Hearing concludes regarding French’s fate at head of state oil and gas watchdog agency

AOGCC chair Hollis French responds to questions at a public hearing on Feb. 8, 2019. (Photo: Elizabeth Harball/Alaska’s Energy Desk.)

A three-day public hearing ended Friday regarding Gov. Mike Dunleavy’s bid to remove Hollis French from his position as chair of the Alaska Oil and Gas Conservation Commission.

According to a letter from the governor’s office obtained Thursday by Alaska Public Media, there are five charges against French, described as follows: “chronic, unexcused absenteeism,” “browbeating fellow commissioners,” “publicly undermining the work of AOGCC,” “security breaches” and “failure to perform routine AOGCC work.”

“Alaskans reasonably expect, and have the right to, commissioners, agency heads and other high-ranking officials that perform the work they are paid to do, and who do not actively undermine agencies they represent,” Dunleavy writes in the letter. “I believe that your conduct, as described herein, falls well short of those standards.”

French disputes the charges. He further claims the current situation was spurred by a disagreement over the limits of the commission’s jurisdiction, precipitated by a gas leak in Cook Inlet two years ago.

During the hearing on Friday, the state’s attorney, Dana Burke, questioned French about the governor’s accusations, including whether French was out of the office too frequently to perform his duties well.

“Being available by text, or email, or phone when you’re at home, say, watching the World Series, that’s not the same thing as being there, is it?” Burke questioned.

“It is not the same thing,” French answered.

Later in the hearing, French’s attorney, Kevin Fitzgerald, asked French whether his time out of the office was spent in service of his role as the commission member representing the public.

“As the public representative commissioner, did you conduct a fair amount of your work on behalf of the agency outside the office, either office hours or outside the confines of the physical building?” Fitzgerald asked.

“Yes, I did,” said French.

“And was that necessary as it related to what you understood to be your role as the public representative commissioner?” Fitzgerald asked.

“I believed it was,” French replied.

Another issue discussed at Friday’s hearing was French’s sharing of the location of data on the one exploratory well drilled in the Arctic National Wildlife Refuge with an Anchorage Daily News reporter, who later wrote a story on the subject. According a story published Friday in the Anchorage Daily News, another commissioner, Cathy Foerster, also shared the location of the ANWR well data with the reporter.

Dunleavy’s letter said French’s disclosure “breached critical AOGCC security protocols.”

Fitzgerald is arguing that sharing the location of the well data isn’t unlawful.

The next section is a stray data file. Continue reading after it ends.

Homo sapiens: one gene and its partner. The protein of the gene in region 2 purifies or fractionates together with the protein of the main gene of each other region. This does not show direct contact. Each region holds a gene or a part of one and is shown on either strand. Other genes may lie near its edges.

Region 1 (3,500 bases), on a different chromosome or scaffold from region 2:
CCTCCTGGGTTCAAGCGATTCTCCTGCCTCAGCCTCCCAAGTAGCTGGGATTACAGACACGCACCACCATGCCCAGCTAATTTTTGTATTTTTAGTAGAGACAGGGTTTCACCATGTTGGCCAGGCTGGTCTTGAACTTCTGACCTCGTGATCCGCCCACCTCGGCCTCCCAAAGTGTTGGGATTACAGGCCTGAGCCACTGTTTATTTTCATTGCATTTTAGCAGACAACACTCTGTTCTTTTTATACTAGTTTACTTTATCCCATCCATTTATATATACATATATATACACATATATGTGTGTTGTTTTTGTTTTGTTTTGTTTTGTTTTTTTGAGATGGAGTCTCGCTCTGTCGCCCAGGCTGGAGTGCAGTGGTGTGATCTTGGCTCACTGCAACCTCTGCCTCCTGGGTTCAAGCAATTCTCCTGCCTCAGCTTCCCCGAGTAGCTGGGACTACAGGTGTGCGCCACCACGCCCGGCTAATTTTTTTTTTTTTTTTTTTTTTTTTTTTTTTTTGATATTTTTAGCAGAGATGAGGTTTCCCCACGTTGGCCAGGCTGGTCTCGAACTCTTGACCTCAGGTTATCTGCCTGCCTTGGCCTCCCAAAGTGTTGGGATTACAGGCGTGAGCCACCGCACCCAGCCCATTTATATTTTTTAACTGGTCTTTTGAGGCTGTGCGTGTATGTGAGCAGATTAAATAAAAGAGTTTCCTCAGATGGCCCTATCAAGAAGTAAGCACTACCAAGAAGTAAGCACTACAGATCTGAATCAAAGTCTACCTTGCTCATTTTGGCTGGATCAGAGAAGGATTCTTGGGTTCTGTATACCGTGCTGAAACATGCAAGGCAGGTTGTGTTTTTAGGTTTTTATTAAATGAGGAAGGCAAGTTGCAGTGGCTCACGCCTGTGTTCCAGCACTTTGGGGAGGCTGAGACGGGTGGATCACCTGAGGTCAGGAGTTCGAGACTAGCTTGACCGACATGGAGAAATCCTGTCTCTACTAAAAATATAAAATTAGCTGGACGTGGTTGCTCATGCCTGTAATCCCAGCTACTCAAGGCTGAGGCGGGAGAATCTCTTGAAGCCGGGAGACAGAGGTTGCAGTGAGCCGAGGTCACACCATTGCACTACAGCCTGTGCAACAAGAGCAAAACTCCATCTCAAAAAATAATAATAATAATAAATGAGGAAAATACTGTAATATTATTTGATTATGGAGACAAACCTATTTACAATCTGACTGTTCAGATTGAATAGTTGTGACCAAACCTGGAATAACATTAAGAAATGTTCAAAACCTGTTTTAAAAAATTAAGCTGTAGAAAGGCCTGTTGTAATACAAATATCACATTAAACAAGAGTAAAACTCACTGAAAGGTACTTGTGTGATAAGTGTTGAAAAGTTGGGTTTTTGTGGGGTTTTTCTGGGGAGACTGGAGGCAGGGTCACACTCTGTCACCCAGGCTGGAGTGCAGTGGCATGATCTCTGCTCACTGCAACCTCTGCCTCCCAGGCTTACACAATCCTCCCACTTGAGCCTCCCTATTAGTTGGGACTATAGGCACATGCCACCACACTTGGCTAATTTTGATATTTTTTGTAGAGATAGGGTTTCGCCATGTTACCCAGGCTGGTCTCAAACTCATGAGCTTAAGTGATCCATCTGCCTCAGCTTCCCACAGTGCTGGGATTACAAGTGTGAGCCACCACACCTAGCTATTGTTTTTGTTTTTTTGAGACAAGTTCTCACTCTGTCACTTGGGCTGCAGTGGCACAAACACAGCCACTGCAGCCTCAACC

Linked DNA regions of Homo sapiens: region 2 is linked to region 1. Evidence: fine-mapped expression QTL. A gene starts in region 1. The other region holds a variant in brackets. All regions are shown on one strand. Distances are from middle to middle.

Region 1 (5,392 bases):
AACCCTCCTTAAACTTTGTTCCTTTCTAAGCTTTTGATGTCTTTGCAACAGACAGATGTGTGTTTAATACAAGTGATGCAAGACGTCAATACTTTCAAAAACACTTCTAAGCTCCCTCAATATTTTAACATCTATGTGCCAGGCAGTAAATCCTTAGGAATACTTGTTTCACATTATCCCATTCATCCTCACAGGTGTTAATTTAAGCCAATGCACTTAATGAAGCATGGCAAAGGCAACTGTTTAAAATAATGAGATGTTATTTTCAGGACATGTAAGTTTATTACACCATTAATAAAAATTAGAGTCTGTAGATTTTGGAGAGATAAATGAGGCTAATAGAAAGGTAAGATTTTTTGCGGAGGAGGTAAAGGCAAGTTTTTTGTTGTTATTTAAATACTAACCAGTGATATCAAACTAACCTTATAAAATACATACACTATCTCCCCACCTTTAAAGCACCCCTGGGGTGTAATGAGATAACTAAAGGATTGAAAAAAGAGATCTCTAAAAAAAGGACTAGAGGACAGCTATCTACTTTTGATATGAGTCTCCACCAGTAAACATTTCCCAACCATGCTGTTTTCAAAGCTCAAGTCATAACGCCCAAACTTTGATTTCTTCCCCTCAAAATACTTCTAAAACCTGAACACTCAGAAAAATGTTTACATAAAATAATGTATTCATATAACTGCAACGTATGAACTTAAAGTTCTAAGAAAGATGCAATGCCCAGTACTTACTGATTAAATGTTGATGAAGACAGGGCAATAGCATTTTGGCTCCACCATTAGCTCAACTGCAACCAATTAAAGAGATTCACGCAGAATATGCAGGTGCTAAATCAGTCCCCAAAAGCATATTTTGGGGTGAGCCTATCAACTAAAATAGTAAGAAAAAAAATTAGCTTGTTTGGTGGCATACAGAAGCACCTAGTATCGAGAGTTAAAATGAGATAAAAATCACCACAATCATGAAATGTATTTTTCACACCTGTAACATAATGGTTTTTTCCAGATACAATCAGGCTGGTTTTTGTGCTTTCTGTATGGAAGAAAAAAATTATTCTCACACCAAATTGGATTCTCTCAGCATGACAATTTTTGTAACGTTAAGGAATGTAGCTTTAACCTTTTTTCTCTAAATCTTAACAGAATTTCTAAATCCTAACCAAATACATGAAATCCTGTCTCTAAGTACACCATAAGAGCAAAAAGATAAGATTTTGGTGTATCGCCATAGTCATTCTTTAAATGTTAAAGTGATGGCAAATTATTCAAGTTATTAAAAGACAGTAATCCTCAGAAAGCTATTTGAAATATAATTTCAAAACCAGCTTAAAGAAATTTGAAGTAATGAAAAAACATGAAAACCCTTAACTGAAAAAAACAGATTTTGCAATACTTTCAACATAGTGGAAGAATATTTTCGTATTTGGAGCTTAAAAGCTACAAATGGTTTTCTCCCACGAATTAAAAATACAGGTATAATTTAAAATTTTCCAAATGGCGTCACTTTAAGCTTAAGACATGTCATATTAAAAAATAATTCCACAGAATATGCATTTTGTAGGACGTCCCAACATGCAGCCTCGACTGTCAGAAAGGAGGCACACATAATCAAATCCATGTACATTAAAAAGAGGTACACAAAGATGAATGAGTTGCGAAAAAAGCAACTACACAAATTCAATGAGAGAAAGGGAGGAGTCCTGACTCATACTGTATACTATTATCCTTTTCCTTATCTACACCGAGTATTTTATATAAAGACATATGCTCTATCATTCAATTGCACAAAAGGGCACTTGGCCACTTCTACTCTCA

“He never revealed the data,” Fitzgerald said in a phone interview after the hearing, adding he isn’t aware of any document demonstrating that where the well data is kept should be confidential.

In an interview after the hearing, French said he believes the current situation stems from tensions over the limits of the commission’s power, precipitated by a 2017 incident when a pipeline operated by Texas-based oil company Hilcorp leaked gas into Cook Inlet for months.

French thought his agency should have oversight over incidents like the gas leak, putting him at odds with his fellow commissioners. Eventually, he said, he wrote a letter to former Gov. Bill Walker “and asked him for some help.”

“And that provoked my colleagues in a bad way,” French said, adding, “there’s an email in front of me that indicates that after I sent that letter, one of the other commissioners said, ‘we may have a for-cause case,’ meaning, now we have a reason to kick him off the commission.”

“It’s about what we do as a watchdog agency,” French said. “My view is a watchdog has to roam the whole property. And their view is, ‘no, we’re going to put the watchdog on a short chain.’ And I just disagreed with that.”

French is an attorney and former Democratic candidate for lieutenant governor. He was appointed to the commission by Walker in 2016.

Foerster was at Friday’s hearing sitting alongside Burke, the state’s attorney. Foerster declined to comment.

By law, commissioners can only be fired for “cause,” including “incompetence, neglect of duty or misconduct in office.”

Attorney Tim Petumenos presided over the hearing at Dunleavy’s request. Petumenos will prepare a report covering the facts of the case for Dunleavy, which the governor can use to make his decision. Ultimately, he said, it is up to Dunleavy whether French is removed.

Reporter Nathaniel Herz contributed to this story.

Elizabeth Harball is a reporter with Alaska's Energy Desk, covering Alaska’s oil and gas industry and environmental policy. She is a contributor to the Energy Desk’s Midnight Oil podcast series. Before moving to Alaska in 2016, Harball worked at E&E News in Washington, D.C., where she covered federal and state climate change policy. Originally from Kalispell, Montana, Harball is a graduate of Columbia University Graduate School of Journalism.

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